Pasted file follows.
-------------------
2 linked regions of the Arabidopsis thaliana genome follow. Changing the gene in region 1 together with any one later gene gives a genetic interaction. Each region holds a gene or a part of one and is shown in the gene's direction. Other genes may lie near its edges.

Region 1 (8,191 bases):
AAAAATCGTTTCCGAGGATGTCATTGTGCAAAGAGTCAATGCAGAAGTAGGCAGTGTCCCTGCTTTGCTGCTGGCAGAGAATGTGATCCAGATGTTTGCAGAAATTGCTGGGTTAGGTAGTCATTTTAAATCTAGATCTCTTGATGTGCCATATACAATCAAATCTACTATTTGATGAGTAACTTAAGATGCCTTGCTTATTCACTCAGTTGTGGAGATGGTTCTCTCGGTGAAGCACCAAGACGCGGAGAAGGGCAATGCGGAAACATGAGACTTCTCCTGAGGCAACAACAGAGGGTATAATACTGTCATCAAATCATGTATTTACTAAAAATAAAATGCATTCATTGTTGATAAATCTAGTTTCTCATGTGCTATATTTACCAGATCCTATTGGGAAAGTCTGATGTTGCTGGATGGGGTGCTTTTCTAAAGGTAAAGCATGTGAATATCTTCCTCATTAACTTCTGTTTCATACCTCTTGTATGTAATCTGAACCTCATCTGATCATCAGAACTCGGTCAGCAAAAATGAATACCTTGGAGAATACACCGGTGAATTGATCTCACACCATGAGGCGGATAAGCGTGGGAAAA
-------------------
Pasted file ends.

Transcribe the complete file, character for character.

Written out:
2 linked regions of the Arabidopsis thaliana genome follow. Changing the gene in region 1 together with any one later gene gives a genetic interaction. Each region holds a gene or a part of one and is shown in the gene's direction. Other genes may lie near its edges.

Region 1 (8,191 bases):
AAAAATCGTTTCCGAGGATGTCATTGTGCAAAGAGTCAATGCAGAAGTAGGCAGTGTCCCTGCTTTGCTGCTGGCAGAGAATGTGATCCAGATGTTTGCAGAAATTGCTGGGTTAGGTAGTCATTTTAAATCTAGATCTCTTGATGTGCCATATACAATCAAATCTACTATTTGATGAGTAACTTAAGATGCCTTGCTTATTCACTCAGTTGTGGAGATGGTTCTCTCGGTGAAGCACCAAGACGCGGAGAAGGGCAATGCGGAAACATGAGACTTCTCCTGAGGCAACAACAGAGGGTATAATACTGTCATCAAATCATGTATTTACTAAAAATAAAATGCATTCATTGTTGATAAATCTAGTTTCTCATGTGCTATATTTACCAGATCCTATTGGGAAAGTCTGATGTTGCTGGATGGGGTGCTTTTCTAAAGGTAAAGCATGTGAATATCTTCCTCATTAACTTCTGTTTCATACCTCTTGTATGTAATCTGAACCTCATCTGATCATCAGAACTCGGTCAGCAAAAATGAATACCTTGGAGAATACACCGGTGAATTGATCTCACACCATGAGGCGGATAAGCGTGGGAAAA